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Eagerly Anticipating Christmas

The Archbishop of York, Dr John Sentamu.

Sunday 23rd December 2012

The Archbishop of York's sermon in The Sun today focusses on the importance of eagerly anticipating Christmas. He also writes about remembering those who have lost children and the Carol Services at York Minster.


Are we nearly there yet?

 

The familiar cry of children in the back of the car.

 

Are we nearly at Christmas yet? 

 

Well, there is only one more door to open on the Advent Calendar, and we lit the last of the purple Advent candles this morning. 

 

One tradition tells us that the Advent wreath was invented to help children who were asking ‘Are we nearly there yet?’

 

Johann Wichern was a pastor in Germany who was working among poor city children in Hamburg. The children would ask daily if Christmas had arrived, so eventually he built a large wooden ring from an old cartwheel and fixed 19 small candles and 4 large candles. A small candle was lit every weekday during Advent, and on Sundays, a large white candle was lit. This helped the children count down the days.  The circle of the wreath reminds us of the unending love of God. The lights are a sign of the light of Christ who brings hope of transformation into a world full of darkness – darkness not just of the long winter nights, but darkness of people who have lost sight of God.

 

The Bible reading in Church today tells about the time when Mary just discovered she was going to have a baby. She went to visit her cousin Elizabeth who was also about to have a baby – a baby who became John the Baptist, whom we’ve been talking about over the past weeks.

 

Elizabeth felt her baby give a great leap of joy in her womb when Mary arrived. So even an unborn child was excited about the coming birthday of Christ!

 

What are we anticipating so eagerly? Is it the thought of dressing up and parties?  Or dressing down and relaxing? Is it the food and drink?  The presents?

 

Well, in two days’ time, we are celebrating the greatest gift there was ever given.  And there was no greater dress-down day than that when the One by whom all things were created left all his glory behind and came to earth as a little baby, born in the out-building of an inn.

 

Are we nearly there yet? Are we ready for the coming of the King of Kings.

Are we ready to receive that gift and let it transform the rest of our lives?

 

Remembering Families Who Have Lost Children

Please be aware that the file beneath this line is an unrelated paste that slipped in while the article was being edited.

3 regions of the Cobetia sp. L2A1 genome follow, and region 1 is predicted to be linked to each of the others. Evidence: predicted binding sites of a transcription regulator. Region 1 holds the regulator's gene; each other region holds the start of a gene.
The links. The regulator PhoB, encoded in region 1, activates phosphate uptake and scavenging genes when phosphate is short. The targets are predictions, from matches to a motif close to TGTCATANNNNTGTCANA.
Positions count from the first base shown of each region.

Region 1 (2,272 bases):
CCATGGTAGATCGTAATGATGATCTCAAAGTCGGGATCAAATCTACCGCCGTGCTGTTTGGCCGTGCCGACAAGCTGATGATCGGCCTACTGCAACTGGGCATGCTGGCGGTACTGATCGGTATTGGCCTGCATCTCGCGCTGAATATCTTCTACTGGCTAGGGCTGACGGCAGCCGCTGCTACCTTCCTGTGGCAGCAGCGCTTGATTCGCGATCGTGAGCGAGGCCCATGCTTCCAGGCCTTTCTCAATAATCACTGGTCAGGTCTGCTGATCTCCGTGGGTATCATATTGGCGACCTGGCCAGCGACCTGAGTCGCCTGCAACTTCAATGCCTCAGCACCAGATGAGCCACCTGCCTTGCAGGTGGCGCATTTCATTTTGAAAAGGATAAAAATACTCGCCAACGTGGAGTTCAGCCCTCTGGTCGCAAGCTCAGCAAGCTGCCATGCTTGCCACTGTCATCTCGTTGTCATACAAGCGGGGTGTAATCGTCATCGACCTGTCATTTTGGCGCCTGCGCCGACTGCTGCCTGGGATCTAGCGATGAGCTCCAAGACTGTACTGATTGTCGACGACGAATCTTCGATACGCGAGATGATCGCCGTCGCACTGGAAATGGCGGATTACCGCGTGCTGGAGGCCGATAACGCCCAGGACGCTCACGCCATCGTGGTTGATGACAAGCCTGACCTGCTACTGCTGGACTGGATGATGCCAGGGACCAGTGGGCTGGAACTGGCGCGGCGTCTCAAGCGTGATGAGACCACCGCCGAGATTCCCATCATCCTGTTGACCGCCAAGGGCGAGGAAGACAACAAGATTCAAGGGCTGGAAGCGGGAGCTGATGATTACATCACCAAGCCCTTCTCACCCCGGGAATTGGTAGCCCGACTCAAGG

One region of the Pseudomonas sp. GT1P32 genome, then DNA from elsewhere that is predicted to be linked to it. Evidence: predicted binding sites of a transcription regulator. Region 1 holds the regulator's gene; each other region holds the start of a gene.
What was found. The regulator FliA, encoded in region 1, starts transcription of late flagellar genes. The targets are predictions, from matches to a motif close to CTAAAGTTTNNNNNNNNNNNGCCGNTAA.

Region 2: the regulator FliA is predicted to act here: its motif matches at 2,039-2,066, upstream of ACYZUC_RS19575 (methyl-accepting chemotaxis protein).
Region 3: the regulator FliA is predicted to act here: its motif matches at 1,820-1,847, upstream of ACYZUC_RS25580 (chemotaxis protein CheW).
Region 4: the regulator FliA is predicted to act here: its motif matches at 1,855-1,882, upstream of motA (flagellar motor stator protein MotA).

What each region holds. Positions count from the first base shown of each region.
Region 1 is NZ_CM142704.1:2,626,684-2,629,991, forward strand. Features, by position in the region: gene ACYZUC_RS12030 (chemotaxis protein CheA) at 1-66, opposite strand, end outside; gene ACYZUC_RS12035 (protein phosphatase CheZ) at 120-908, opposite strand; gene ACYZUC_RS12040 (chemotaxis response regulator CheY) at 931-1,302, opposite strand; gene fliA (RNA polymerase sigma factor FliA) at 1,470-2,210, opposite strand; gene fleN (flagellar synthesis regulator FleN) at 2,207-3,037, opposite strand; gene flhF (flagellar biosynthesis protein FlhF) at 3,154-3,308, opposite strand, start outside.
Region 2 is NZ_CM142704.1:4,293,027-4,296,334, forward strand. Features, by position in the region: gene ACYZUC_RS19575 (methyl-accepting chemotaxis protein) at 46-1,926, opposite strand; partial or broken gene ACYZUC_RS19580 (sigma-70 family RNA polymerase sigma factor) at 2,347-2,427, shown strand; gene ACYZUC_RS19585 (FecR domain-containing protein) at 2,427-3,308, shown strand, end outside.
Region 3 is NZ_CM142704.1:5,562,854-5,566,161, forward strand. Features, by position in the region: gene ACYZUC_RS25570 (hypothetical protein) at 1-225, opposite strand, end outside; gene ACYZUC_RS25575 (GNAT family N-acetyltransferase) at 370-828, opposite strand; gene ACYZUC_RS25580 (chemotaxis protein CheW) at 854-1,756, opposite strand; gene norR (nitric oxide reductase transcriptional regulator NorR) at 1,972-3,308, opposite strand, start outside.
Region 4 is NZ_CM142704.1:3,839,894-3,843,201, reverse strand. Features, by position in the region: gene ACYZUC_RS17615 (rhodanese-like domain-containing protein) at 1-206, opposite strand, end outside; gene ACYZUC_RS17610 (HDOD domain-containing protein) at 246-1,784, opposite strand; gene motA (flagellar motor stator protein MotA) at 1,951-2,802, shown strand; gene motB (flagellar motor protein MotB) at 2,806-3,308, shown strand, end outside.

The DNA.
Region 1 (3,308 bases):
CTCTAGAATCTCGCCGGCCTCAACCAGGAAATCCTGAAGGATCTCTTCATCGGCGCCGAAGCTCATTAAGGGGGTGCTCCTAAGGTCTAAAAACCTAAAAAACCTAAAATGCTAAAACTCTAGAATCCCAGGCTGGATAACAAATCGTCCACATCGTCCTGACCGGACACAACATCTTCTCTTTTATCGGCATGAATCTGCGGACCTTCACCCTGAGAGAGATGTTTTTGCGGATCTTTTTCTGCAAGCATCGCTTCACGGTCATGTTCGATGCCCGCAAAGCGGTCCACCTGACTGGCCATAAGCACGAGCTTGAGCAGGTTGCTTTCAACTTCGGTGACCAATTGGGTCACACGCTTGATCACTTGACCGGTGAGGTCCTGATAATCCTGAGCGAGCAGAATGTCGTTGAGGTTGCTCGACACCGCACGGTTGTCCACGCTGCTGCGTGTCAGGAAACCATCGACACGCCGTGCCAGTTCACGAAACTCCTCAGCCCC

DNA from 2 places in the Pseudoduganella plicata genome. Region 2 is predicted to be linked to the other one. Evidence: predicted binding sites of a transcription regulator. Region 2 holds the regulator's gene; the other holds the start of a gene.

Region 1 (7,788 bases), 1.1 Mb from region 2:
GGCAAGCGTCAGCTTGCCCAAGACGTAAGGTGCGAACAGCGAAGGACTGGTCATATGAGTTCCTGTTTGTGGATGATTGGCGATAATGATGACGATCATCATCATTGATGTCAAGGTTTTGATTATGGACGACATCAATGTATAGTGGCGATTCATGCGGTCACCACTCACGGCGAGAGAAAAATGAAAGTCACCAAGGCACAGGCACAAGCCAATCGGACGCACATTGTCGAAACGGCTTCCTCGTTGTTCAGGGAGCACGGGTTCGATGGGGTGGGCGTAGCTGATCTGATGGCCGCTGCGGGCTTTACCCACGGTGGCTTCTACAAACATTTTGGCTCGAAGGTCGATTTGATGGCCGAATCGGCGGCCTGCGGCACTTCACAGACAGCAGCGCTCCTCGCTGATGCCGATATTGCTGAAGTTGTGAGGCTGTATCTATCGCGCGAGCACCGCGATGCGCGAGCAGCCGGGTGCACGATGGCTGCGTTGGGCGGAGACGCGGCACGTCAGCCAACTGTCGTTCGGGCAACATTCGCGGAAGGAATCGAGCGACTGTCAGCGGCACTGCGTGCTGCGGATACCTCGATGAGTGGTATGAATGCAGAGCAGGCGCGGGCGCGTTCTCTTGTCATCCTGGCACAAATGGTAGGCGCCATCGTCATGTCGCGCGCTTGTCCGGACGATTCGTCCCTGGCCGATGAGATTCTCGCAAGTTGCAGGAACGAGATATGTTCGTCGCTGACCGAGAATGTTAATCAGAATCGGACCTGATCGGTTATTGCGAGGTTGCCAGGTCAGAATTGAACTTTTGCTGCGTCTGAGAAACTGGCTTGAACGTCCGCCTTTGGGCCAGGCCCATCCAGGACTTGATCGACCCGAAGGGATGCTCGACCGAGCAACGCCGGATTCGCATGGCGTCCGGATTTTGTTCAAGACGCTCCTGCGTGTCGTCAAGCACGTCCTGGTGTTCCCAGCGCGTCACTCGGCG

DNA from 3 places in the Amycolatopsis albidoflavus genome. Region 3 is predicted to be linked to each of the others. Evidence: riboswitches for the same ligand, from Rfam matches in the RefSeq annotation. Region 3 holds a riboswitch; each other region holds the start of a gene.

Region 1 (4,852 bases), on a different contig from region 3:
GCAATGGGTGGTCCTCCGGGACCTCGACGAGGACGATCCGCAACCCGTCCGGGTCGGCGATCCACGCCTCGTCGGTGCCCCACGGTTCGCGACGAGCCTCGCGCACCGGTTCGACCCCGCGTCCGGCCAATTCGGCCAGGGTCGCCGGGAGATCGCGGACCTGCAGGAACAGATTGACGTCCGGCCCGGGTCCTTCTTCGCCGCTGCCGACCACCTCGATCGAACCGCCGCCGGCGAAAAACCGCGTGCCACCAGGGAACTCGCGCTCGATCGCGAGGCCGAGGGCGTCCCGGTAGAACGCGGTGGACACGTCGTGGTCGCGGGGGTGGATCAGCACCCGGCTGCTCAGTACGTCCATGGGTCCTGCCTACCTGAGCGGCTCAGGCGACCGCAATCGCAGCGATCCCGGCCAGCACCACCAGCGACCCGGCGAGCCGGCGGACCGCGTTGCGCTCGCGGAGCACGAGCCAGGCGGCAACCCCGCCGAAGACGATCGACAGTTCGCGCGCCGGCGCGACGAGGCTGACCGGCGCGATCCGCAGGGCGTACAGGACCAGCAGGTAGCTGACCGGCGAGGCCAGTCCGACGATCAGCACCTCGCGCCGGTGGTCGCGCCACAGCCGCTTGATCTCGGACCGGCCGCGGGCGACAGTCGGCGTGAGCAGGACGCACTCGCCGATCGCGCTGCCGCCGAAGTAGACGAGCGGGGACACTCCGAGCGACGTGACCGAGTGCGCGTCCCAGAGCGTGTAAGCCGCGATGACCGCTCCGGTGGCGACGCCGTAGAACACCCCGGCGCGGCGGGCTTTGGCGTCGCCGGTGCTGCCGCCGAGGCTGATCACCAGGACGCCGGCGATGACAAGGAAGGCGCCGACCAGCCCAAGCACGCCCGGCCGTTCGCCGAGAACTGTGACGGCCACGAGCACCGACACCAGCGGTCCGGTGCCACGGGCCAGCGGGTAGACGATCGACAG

As we celebrate and rejoice in the birth of the wonderful Son of God, let us not forget that there will be many families who will be in real need of the comfort and hope Christ brings, as they grieve the loss of an absent child. Let us pray for the families of those young children so senselessly murdered in Connecticut; for the families of those who have lost children through illness or accident. 

 

And let us remember, too, the particular anguish of those families whose children have disappeared with no hint of how or where they might be. 

I am thinking today particularly of April Jones the five-year-old was abducted on 1st October - twelve weeks ago tomorrow - near her home in Machynlleth in Wales.  Her picture is in my chapel along with the photo of Madeleine McCann. 

 

May God keep these children safe and take away their fear and anxiety.

May the holy angels guard and protect them.

We pray that they may be reunited with those who love them.

Give hope to all their loved ones

And hear our cry for their safe return.

 

Carol Services

Later this afternoon I will be going to York Minster for the first of two Carol Services there. The second is tomorrow, on Christmas Eve.

 

Every year these are services of great beauty. The Minster is decorated with an enormous Advent wreath hanging from the roof, and the candles and the Christmas tree add to the delight of the occasion.

 

The Minster will be filled with people eager to pray and sing and hear the words of the Christmas story again.  But it is probably the music which will create the greatest thrill.  The beautiful soaring harmonies of the choir remind me of what the angelic host must have sounded like that first Christmas night; and as the huge congregation raise their voices to sing together of God’s gift of joy and peace, it feels like a foretaste of heaven.

 

I hope you will all go out in the next few days to join a congregation in singing for joy at this time which is like no other time of the year. A time of peace and goodwill to all people. A time when God’s love and justice come close to us all.

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